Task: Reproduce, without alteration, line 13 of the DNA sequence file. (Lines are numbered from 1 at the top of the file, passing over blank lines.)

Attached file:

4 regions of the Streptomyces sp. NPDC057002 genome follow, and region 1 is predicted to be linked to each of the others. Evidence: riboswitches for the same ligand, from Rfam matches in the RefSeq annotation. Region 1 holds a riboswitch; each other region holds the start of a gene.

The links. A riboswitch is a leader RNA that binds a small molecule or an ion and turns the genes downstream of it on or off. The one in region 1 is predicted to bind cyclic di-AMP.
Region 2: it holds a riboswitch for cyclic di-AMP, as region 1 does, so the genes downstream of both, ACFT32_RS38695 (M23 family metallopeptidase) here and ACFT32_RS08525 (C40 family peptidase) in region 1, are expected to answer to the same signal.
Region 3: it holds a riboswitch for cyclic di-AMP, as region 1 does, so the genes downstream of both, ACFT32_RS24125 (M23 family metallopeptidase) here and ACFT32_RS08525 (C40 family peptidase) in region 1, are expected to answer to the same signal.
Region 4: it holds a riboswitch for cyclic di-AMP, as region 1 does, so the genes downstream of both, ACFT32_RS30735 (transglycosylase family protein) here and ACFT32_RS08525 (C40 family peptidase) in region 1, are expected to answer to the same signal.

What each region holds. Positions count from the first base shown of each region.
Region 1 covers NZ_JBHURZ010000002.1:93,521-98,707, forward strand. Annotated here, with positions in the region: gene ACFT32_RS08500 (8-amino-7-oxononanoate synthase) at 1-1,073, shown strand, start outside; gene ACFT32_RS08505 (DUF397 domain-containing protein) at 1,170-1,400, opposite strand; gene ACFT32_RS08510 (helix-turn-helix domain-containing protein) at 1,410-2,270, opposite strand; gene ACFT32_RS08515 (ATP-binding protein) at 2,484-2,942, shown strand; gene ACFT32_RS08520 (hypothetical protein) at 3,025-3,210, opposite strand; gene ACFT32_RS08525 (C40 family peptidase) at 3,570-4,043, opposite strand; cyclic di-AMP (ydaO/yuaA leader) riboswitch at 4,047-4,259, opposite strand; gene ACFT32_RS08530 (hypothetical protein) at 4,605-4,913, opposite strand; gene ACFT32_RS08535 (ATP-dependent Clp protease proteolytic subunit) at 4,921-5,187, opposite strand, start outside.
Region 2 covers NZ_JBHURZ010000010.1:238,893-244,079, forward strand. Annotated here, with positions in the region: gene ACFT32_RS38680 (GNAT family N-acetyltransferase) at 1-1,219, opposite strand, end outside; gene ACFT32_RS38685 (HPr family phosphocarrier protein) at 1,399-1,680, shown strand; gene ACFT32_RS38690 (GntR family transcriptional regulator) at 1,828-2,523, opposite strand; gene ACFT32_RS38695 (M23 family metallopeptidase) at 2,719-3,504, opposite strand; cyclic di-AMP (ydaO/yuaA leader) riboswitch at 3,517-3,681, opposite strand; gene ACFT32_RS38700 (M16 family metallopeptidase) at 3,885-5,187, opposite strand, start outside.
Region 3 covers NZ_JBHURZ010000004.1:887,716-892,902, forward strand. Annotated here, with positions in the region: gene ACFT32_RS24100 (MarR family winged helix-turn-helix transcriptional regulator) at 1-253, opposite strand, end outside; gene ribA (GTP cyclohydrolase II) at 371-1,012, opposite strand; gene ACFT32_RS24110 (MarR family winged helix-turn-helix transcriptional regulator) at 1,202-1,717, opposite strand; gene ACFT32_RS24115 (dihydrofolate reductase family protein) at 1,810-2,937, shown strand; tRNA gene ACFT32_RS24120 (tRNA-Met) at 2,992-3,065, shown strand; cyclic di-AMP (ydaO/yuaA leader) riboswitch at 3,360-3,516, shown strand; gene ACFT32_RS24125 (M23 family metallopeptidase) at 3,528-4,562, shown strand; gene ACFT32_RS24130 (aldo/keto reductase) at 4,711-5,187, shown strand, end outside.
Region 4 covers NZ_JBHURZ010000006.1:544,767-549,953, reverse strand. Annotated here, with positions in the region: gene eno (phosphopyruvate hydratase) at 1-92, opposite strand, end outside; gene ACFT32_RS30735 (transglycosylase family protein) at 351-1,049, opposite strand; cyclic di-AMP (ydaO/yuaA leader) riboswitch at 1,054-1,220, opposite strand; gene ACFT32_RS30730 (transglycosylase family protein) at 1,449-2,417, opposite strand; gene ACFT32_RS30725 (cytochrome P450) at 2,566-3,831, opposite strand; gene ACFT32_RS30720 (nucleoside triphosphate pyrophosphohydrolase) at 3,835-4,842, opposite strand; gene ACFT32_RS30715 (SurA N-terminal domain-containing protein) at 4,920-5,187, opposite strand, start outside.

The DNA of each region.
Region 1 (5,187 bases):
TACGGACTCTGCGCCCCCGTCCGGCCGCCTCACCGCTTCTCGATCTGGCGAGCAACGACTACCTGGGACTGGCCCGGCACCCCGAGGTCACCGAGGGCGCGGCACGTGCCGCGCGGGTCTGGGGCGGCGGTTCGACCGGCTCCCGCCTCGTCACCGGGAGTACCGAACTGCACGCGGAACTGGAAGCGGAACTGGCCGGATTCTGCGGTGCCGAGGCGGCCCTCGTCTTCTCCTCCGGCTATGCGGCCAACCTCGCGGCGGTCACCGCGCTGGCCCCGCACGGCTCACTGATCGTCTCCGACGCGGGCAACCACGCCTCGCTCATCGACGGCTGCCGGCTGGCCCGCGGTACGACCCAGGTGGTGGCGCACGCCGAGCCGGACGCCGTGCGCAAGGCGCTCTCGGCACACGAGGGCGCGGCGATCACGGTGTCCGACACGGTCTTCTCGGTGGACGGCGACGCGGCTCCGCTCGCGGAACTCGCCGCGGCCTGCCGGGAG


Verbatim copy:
TACGGACTCTGCGCCCCCGTCCGGCCGCCTCACCGCTTCTCGATCTGGCGAGCAACGACTACCTGGGACTGGCCCGGCACCCCGAGGTCACCGAGGGCGCGGCACGTGCCGCGCGGGTCTGGGGCGGCGGTTCGACCGGCTCCCGCCTCGTCACCGGGAGTACCGAACTGCACGCGGAACTGGAAGCGGAACTGGCCGGATTCTGCGGTGCCGAGGCGGCCCTCGTCTTCTCCTCCGGCTATGCGGCCAACCTCGCGGCGGTCACCGCGCTGGCCCCGCACGGCTCACTGATCGTCTCCGACGCGGGCAACCACGCCTCGCTCATCGACGGCTGCCGGCTGGCCCGCGGTACGACCCAGGTGGTGGCGCACGCCGAGCCGGACGCCGTGCGCAAGGCGCTCTCGGCACACGAGGGCGCGGCGATCACGGTGTCCGACACGGTCTTCTCGGTGGACGGCGACGCGGCTCCGCTCGCGGAACTCGCCGCGGCCTGCCGGGAG